Mr WHITLAM - That was one of them, actually. I do not want it to come up for debate for the first time after 11 o'clock at night. I want all honourable gentlemen on both sides of the House who support the former Prime Minister's undertaking to the people at the last election to support this Bill. I am indebted to the learned, honourable and gallant gentleman, the honourable member for Moreton (Mr Killen). I refer to order of the day No 66. It is not on the first, second, third, fourth, fifth, but on the sixth page of today's notice paper. It is the resumption of the second reading debate, from 16th April 1970, on the Territorial Sea and Continental Shelf Bill 1970.

Mr Reynolds - It has been sunk.

Mr WHITLAM - No, it is only in shallow water. It is becalmed; the Government is stranded. I am sure that a majority of honourable members will see that the Bill is not sunk, but is launched on a successful voyage. But even going down as far as that order of the day on the notice paper, there is no reason whatsoever why all the Bills introduced by the McMahon Government and all the Bills introduced by the Gorton Government during the present Parliament should not come up for debate before 11 p.m. Indeed, there is no reason why Bills introduced into this place by a Minister for Foreign Affairs - not the present Minister for Foreign Affairs or the one before, but the one before that - during the present Parliament should not come on for debate before 11 p.m. This is not the only Bill in this category. There are some other related Bills, other continental shelf Bills and electoral Bills. There are even Bills introduced by the Opposition to give votes to 18-year- olds, or to provide electorates of equal population, or to synchronise elections, or to abolish capital punishment for crimes under Federal laws. There is plenty of time in the scheduled 5i sitting weeks of this year for us to debate all these matters before 1 1 p.m. The Minister has not listed or indicated the other Bills which can come up. I have to resist this motion on the arguments that he has put and the facts which we have. The arguments which he has put do not hold water. He has conceded that the Opposition has not been inflexible but rather co-operative in enabling business to be concluded after 11 o'clock or technical matters to be brought up for the first time after 11 o'clock. The notice paper shows that we can get through all the matters put on it by the Government and by the Opposition in the 5i weeks before us.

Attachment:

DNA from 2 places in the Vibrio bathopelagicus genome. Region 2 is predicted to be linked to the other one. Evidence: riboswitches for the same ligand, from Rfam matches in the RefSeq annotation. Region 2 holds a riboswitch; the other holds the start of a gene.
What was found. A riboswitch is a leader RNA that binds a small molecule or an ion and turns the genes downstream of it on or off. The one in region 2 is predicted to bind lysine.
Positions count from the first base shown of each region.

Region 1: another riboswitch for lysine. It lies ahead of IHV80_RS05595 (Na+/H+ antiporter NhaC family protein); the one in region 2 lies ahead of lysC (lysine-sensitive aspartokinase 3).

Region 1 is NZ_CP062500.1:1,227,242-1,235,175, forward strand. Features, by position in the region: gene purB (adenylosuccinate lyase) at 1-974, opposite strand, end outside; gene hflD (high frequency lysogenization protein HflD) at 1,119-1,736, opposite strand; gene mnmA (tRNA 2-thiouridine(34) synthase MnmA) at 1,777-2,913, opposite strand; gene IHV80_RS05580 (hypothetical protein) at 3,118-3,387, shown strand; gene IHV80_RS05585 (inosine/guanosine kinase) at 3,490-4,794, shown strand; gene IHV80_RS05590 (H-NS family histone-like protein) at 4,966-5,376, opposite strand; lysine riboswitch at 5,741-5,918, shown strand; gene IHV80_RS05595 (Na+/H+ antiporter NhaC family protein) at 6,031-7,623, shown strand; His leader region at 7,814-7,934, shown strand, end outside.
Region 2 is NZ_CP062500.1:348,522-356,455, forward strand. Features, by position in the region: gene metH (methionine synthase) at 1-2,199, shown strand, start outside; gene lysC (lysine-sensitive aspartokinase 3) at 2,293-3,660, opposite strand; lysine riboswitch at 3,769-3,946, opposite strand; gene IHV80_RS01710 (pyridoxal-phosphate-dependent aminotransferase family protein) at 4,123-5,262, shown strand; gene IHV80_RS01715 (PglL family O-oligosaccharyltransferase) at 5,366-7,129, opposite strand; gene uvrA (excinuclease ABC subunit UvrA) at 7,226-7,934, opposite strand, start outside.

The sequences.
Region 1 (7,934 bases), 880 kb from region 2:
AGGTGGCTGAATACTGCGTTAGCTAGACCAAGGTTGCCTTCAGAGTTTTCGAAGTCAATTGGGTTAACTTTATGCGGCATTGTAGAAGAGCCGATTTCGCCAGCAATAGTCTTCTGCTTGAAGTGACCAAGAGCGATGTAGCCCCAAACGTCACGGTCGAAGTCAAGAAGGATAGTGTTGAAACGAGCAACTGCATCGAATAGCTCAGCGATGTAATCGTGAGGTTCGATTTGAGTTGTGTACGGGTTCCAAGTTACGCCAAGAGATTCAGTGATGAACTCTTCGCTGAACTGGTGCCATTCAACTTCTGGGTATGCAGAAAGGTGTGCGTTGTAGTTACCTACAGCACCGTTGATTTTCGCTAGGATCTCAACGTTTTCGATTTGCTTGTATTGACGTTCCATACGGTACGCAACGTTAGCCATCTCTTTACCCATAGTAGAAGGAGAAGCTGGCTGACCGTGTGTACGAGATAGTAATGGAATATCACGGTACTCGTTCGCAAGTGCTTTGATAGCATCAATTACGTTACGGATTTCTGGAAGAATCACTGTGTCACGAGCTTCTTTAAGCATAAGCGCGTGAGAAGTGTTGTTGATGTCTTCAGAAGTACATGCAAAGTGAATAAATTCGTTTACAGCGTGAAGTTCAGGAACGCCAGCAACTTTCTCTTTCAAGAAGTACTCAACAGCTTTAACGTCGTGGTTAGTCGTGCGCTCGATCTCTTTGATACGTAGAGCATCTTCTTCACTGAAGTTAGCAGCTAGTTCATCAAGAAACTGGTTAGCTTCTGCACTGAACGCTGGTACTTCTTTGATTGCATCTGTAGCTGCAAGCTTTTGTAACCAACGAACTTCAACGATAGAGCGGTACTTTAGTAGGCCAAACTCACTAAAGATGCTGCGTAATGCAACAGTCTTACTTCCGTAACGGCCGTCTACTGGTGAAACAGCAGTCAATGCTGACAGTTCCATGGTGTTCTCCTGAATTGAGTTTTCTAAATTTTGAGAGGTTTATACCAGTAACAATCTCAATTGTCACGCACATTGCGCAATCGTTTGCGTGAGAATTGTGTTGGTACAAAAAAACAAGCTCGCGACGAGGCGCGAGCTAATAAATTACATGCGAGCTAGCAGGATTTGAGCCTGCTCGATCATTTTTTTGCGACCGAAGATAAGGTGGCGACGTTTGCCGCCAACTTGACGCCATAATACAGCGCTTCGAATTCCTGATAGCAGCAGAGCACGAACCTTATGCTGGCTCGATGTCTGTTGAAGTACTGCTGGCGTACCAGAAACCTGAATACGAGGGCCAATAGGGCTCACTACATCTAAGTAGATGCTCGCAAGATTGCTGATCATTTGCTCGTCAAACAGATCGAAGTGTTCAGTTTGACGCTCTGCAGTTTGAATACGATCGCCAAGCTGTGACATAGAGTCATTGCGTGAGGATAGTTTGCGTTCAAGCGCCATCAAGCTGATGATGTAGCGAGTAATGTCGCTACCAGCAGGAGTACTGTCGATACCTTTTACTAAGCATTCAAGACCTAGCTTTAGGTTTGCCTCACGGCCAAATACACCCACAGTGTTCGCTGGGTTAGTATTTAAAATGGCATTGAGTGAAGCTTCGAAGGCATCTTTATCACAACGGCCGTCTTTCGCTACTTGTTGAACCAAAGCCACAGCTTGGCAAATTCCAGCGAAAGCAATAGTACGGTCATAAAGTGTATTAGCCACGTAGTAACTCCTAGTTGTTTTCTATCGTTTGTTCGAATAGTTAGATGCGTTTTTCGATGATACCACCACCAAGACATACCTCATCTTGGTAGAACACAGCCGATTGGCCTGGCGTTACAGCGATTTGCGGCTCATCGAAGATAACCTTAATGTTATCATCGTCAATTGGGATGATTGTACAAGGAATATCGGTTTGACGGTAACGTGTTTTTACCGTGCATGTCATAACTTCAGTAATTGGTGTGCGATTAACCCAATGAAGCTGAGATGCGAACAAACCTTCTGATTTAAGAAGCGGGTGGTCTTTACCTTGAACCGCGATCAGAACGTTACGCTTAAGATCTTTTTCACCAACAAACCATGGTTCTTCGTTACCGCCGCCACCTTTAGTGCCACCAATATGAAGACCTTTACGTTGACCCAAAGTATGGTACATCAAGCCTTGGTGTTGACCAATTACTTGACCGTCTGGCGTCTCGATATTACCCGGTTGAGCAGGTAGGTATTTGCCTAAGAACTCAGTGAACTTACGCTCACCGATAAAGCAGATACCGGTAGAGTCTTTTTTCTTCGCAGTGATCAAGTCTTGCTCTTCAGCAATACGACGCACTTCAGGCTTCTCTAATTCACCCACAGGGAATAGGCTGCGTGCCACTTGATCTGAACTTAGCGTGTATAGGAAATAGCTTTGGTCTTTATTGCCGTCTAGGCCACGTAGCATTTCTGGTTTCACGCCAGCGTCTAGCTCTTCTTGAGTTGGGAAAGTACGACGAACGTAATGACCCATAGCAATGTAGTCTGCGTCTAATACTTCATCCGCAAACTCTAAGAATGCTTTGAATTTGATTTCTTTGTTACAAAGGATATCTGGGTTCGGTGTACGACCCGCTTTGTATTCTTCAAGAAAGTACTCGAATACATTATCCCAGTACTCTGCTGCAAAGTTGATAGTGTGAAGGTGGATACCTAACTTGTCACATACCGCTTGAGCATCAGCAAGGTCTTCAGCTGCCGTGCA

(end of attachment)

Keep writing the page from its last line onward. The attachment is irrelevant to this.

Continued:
Mr Chipp - How do you know that it is 5i weeks? You are making a categorical statement and I should like to know the basis for it.

Mr WHITLAM - I am going on my experience over some years of how long it takes to debate the sorts of Bills and the number of Bills which are on the notice paper at the moment. I am not putting the argument that we should sit for only another 51 weeks. Nobody in the Labor Party has ever put this, and I do not suppose that anybody in any Party which was in Opposition ever would put the argument that the Parliament should go into recess. Neither I nor any of my colleagues have ever complained about the number of days the Parliament sits. We have complained, as have a great number of Government supporters, too, at the hours at which we sit. I regret that in this case the Leader of the House is over-reacting from the experience of last May. The new Prime Minister (Mr McMahon), in panic, determined that the House of Representatives should adjourn. It adjourned on 6th May, much earlier than it ordinarily adjourns. Not infrequently the House sits into June. The Senate, in fact, continued to sit for another fortnight. There was no reason why the House of Representatives should have adjourned at that time, but the11 o'clock rule was suspended, the guillotine was applied and every possible method was used to get the House up and the Government business through.

I do not believe that the 11 o'clock rule is suspended usually so far ahead of the scheduled adjournment. The House is not scheduled to adjourn for another 51/2 weeks. Normally the 11 o'clock rule is not suspended 51/2 weeks before the scheduled adjournment. I believe that this is a more than usually blatant use of the suspension of the 11 o'clock rule. I give tribute in conclusion as 1 did in commencing to the extreme urbanity the very plausible urbanity of the Leader of the House in moving this motion. He has not convinced us.